There are no less than six cars currently on sale in the UK that will depreciate less than 10 per cent after the first three years of ownership.
Zutobi has revealed that whereas you won’t find a new car in the U.S. that doesn’t decline in value by at least 20 per cent in three years, cars in the UK retain their value much better. Leading the pack is the Mercedes-Benz A-Class Hatch which has a list price of £24,100 ($29,722) and after three years, is valued at an average of £22,887 ($28,226), representing a drop of just 5.03 per cent.
The Range Rover Sport also holds its value very well in its home market, depreciating an average of 5.88 per cent after 3 years from a list price of £64,760 ($79,868) to an average used price of £60,953 ($75,173). The third best vehicle on sale is the Jeep Wrangler with an 8.43 per cent depreciation rate, matched with the Mini 3-Door Hatch.
A number of other cars retain their value surprisingly well. These include the Volkswagen Polo with a 9.28 per cent decline in value, the BMW M3 at 9.91 per cent, Volkswagen Golf (10.14 per cent), and Mercedes-Benz C-Class Estate and Porsche Cayman, both at 10.99 per cent.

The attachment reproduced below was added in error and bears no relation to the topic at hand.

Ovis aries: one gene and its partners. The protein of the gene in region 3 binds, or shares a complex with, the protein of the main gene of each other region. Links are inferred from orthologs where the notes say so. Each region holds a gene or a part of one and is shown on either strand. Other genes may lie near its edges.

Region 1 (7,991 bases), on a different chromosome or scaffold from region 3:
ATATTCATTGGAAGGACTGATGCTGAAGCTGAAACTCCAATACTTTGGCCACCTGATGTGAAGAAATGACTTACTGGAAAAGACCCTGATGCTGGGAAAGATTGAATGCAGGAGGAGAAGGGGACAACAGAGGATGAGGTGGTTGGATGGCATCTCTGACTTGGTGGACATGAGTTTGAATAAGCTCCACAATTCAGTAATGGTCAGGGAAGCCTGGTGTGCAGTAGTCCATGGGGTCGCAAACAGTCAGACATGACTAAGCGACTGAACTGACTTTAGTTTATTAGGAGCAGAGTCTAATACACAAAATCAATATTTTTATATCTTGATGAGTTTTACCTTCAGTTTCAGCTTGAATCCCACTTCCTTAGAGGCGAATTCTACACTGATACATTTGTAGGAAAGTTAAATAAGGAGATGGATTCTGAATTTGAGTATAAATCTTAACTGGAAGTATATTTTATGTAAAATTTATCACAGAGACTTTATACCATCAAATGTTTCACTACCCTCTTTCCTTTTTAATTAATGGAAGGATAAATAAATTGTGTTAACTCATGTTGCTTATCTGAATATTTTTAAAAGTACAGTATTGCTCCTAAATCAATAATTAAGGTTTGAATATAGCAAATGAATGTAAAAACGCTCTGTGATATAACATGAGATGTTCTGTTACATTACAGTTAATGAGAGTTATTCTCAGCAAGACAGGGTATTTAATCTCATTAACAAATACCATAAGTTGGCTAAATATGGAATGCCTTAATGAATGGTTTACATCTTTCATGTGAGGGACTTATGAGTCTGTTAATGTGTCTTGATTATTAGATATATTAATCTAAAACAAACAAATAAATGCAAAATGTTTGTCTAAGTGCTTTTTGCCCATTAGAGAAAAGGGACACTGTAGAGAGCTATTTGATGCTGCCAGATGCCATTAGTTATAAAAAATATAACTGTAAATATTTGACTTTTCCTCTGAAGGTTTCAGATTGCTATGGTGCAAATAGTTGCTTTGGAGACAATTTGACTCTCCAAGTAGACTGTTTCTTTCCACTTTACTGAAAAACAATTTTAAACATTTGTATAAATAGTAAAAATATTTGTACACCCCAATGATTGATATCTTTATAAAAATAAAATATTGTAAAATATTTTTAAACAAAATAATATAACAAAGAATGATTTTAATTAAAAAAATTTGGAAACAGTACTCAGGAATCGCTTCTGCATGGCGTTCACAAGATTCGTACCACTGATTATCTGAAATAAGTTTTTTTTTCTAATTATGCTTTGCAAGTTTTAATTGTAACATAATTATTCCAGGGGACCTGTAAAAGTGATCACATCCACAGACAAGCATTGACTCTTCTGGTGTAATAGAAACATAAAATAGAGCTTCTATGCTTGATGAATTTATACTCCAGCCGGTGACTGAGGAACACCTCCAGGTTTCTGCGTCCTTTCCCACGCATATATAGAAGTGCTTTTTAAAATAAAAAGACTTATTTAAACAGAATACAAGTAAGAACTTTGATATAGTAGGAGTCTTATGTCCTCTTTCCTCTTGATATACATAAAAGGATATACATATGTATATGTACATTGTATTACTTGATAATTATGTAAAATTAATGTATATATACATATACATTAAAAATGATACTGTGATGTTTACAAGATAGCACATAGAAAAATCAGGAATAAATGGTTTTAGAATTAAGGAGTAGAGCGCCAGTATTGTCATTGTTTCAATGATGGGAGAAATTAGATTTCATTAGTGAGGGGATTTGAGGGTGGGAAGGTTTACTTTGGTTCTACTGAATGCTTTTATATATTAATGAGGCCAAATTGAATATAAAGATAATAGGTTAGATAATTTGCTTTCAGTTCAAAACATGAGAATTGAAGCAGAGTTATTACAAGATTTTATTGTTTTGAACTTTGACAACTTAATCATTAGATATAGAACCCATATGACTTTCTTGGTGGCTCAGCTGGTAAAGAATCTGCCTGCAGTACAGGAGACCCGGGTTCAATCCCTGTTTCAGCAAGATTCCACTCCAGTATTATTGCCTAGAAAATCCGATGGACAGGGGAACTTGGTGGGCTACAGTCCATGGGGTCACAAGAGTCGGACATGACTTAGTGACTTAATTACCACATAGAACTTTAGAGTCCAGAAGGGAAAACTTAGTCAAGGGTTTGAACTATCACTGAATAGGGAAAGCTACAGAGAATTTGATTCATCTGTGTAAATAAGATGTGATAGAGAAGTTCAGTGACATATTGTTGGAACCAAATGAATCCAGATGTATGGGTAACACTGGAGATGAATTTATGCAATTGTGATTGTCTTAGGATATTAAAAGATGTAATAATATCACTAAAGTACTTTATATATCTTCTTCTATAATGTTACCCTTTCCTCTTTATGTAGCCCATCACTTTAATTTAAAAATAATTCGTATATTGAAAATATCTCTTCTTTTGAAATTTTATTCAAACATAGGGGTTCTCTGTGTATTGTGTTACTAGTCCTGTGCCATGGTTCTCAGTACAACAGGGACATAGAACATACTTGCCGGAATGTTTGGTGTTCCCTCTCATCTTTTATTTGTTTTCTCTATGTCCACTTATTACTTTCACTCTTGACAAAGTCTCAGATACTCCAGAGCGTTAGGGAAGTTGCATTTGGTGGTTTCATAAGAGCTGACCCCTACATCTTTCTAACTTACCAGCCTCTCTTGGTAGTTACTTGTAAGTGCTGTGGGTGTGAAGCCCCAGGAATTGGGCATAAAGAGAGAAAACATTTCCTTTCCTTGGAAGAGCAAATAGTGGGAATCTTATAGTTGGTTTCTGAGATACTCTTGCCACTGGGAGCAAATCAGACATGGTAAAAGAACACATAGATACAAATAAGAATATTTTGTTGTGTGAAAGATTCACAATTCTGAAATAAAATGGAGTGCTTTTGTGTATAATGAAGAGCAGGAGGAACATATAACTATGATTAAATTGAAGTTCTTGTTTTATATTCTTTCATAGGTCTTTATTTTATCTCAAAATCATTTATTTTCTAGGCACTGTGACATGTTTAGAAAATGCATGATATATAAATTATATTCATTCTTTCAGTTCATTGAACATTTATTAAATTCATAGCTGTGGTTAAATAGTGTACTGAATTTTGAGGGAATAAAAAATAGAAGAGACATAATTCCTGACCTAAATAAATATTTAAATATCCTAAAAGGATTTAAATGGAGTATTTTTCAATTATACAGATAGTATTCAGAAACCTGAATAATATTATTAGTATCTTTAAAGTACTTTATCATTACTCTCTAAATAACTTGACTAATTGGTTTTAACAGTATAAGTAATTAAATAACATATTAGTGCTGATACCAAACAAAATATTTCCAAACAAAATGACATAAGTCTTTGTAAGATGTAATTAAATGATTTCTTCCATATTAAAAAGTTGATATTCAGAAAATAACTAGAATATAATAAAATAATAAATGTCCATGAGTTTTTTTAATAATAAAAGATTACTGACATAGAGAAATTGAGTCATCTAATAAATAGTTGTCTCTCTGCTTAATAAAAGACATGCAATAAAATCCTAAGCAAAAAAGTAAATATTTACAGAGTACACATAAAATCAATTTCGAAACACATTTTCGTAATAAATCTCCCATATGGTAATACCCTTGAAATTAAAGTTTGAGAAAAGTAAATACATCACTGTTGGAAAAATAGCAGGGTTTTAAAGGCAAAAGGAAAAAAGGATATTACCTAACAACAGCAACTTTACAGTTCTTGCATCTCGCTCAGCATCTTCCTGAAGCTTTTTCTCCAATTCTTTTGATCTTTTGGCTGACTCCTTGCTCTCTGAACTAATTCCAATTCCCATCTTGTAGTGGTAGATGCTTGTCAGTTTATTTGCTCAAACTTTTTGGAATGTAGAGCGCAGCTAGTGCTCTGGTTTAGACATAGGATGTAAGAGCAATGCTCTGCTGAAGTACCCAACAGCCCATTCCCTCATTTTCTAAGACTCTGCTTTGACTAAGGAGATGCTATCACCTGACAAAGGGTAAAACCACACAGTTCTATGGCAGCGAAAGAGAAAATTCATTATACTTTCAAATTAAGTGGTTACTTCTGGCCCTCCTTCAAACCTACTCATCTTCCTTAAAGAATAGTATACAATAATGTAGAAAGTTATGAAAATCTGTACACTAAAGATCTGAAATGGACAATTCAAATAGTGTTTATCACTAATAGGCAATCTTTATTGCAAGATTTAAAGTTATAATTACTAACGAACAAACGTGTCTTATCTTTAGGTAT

On the other hand, there are plenty of cars in the UK that plummet in value as soon as they drive off the showroom floor. The Renault Zoe, for example, has a depreciation rate of 63.57 per cent, falling from £30,495 ($37,609) when new to just £11,109 ($13,700) after three years. The Peugeot 3008 isn’t far behind, plummeting in value by 62.52 per cent, followed by the MG ZS at 61.47 per cent, dropping from a £27,745 ($34,217) list price to an average used price of £10,690 ($13,183).
Other cars hit with huge levels of depreciation include the Audi A3 Sportback (61.47 per cent), Land Rover Defender (60.43 per cent), Nissan Leaf (51.31 per cent), Peugeot 2008 (51.31 per cent), Peugeot 508 (50.32 per cent), Mercedes-Benz E-Class Estate (49.34 per cent), and the Nissan Micra at 47.38 per cent.